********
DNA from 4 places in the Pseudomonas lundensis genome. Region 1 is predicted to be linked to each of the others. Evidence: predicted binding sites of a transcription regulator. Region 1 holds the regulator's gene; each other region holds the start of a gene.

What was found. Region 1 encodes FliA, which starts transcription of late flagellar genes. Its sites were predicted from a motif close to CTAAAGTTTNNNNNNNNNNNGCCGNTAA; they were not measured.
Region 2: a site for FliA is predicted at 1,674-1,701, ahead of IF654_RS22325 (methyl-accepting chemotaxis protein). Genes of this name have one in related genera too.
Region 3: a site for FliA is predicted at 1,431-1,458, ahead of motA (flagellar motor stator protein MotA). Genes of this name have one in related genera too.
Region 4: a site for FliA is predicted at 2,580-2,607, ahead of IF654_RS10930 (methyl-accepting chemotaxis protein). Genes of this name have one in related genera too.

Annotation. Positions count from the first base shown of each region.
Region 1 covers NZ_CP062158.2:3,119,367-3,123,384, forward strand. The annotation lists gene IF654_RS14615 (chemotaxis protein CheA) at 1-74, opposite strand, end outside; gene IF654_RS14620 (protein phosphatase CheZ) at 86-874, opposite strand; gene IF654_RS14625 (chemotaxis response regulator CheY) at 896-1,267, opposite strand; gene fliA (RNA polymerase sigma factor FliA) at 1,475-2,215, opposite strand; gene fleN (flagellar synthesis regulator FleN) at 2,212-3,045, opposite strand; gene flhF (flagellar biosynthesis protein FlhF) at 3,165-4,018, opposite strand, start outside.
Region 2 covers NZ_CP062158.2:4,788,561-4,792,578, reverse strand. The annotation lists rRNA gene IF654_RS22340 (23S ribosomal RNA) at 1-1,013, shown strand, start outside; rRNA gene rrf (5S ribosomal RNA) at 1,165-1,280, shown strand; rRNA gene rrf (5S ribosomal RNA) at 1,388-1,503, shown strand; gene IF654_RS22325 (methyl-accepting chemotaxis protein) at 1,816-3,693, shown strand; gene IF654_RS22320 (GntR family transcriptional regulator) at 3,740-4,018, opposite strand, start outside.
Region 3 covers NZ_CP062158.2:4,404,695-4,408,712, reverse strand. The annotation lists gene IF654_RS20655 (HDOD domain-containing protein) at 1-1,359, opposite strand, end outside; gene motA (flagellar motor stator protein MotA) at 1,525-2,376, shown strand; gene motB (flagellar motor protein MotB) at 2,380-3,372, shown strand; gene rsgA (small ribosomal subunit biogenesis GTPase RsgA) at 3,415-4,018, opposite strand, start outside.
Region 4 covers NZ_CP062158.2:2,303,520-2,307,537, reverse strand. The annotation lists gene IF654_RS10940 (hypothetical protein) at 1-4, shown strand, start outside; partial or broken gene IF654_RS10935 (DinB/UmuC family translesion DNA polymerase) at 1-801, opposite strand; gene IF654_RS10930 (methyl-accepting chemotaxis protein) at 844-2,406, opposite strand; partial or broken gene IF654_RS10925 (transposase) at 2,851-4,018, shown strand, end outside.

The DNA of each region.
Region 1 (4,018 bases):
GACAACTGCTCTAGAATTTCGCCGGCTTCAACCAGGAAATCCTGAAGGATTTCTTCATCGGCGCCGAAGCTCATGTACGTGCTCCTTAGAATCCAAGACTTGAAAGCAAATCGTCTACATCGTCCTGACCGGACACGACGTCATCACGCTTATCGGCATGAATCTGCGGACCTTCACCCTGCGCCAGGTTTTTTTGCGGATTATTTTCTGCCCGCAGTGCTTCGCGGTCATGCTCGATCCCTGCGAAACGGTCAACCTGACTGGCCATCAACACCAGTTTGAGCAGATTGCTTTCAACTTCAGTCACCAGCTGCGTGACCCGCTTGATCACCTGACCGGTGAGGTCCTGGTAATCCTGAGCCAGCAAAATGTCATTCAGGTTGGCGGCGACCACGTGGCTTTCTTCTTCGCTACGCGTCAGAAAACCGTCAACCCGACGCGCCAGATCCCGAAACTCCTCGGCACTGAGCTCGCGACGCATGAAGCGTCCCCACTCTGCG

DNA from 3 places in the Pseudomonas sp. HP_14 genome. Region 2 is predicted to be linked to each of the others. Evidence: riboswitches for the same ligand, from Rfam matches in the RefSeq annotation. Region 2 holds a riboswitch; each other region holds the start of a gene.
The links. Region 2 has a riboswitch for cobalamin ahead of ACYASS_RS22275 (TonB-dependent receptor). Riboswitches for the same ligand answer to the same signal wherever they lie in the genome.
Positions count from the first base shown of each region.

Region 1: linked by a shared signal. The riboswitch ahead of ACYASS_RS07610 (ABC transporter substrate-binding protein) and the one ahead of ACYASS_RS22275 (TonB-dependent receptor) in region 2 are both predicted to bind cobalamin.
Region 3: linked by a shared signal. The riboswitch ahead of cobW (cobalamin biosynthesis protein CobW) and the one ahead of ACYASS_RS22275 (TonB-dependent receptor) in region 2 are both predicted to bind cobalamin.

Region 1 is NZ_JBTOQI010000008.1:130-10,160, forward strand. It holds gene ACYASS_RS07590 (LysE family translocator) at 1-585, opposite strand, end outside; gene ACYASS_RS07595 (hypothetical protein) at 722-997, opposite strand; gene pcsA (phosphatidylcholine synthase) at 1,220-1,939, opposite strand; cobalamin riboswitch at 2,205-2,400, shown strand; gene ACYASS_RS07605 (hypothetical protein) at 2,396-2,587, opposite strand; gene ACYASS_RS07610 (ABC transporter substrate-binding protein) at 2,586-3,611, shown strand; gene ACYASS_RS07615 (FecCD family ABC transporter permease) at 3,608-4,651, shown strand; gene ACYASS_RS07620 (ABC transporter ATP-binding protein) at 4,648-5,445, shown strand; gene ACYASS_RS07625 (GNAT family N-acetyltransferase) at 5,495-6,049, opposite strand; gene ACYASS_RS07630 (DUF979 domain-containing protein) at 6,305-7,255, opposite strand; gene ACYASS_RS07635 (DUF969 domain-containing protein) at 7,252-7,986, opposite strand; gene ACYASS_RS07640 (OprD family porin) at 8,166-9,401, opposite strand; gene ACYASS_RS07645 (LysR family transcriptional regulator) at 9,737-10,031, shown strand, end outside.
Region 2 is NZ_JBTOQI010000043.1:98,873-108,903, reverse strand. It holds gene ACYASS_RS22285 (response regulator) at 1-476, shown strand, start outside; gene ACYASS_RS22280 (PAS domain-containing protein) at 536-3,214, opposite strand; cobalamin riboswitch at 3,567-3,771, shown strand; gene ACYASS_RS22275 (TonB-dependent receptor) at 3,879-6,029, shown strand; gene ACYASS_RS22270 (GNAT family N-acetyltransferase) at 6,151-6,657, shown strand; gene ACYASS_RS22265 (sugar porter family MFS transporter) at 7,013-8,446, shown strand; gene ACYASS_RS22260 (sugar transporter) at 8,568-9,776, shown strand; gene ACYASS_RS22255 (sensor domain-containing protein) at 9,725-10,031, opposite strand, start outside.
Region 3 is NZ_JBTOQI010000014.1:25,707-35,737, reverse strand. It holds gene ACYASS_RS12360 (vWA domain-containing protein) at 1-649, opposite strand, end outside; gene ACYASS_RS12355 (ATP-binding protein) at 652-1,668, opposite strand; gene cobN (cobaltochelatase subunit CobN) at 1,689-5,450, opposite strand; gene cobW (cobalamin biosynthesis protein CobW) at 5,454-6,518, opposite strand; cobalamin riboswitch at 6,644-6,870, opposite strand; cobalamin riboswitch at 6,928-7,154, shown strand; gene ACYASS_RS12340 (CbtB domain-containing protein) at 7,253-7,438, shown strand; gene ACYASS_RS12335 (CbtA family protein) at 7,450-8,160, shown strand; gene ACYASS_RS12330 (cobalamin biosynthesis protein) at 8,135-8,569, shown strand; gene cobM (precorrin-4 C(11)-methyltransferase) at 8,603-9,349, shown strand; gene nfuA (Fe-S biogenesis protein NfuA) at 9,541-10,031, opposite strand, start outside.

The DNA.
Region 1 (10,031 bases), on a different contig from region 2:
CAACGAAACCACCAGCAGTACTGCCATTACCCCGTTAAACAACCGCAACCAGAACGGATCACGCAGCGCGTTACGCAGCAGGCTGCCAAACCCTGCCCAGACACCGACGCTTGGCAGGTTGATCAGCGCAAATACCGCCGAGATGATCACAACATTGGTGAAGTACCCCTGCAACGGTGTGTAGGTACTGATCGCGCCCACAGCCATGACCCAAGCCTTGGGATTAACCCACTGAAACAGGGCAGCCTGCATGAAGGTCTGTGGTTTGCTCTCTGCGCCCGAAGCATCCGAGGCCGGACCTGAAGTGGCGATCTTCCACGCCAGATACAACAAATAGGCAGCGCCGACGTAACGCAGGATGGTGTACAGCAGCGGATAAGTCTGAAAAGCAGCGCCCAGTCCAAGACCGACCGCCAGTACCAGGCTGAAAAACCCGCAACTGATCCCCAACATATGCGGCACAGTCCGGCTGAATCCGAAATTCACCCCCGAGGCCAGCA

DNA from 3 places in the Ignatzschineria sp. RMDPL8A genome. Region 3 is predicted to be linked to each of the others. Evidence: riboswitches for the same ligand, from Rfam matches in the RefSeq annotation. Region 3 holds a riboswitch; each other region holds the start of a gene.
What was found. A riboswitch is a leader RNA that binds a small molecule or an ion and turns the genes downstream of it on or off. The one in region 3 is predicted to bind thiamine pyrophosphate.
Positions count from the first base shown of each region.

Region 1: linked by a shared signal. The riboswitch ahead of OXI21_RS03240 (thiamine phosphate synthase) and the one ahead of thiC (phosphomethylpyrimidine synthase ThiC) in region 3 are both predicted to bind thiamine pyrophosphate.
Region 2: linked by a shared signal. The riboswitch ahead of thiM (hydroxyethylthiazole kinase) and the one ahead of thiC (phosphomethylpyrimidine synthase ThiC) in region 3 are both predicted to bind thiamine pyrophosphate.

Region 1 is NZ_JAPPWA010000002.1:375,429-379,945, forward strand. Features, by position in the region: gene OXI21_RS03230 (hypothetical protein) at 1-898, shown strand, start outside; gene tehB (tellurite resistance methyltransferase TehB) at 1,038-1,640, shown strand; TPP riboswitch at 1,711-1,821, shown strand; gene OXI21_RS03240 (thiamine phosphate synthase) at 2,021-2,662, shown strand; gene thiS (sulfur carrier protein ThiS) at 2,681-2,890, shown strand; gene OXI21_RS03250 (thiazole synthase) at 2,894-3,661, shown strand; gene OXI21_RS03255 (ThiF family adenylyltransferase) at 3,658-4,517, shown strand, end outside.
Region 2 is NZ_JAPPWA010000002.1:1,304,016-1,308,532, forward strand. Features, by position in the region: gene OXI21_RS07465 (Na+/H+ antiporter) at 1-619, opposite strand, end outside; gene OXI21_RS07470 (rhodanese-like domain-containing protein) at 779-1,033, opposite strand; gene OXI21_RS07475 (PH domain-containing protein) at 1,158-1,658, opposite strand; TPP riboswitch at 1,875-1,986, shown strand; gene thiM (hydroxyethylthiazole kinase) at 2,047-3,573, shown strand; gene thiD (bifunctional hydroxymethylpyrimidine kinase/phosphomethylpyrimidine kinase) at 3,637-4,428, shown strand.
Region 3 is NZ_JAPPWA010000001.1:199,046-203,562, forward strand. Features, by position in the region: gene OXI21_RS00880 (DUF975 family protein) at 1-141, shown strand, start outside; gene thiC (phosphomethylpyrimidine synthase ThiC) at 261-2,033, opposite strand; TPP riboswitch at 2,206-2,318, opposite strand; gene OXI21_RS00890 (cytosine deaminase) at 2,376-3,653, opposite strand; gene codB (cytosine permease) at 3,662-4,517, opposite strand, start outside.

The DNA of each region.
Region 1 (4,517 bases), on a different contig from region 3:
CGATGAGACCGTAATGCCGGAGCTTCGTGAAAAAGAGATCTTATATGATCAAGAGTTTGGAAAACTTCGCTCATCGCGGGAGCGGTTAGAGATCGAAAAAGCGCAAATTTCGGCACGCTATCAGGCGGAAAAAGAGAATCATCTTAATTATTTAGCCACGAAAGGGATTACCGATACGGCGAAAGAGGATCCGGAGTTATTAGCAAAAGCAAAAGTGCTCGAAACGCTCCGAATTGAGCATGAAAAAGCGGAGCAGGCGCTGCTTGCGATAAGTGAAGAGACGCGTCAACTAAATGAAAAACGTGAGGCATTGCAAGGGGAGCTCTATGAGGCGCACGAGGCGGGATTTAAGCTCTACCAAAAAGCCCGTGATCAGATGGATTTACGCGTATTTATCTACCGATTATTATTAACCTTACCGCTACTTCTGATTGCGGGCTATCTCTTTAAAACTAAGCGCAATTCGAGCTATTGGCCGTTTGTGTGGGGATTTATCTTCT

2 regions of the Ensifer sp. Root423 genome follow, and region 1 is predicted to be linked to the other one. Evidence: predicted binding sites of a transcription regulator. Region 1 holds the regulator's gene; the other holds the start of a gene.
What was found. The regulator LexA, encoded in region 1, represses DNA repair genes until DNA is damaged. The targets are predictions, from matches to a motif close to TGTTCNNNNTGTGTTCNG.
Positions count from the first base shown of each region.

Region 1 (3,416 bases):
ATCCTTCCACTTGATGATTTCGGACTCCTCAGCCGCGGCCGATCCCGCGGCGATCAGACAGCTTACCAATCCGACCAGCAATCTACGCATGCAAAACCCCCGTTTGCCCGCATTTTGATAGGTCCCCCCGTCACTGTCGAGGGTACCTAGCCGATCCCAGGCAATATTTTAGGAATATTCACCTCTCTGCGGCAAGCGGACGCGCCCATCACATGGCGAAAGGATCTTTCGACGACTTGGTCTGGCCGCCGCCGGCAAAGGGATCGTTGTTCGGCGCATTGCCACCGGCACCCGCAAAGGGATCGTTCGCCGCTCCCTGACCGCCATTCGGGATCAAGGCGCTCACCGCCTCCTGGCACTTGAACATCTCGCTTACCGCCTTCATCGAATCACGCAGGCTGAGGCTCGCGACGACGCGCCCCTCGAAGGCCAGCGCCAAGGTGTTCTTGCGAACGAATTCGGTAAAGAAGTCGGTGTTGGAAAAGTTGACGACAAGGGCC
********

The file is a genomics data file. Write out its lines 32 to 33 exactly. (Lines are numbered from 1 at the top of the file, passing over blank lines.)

Region 3 is NZ_JAPPWA010000001.1:199,046-203,562, forward strand. Features, by position in the region: gene OXI21_RS00880 (DUF975 family protein) at 1-141, shown strand, start outside; gene thiC (phosphomethylpyrimidine synthase ThiC) at 261-2,033, opposite strand; TPP riboswitch at 2,206-2,318, opposite strand; gene OXI21_RS00890 (cytosine deaminase) at 2,376-3,653, opposite strand; gene codB (cytosine permease) at 3,662-4,517, opposite strand, start outside.

The DNA of each region.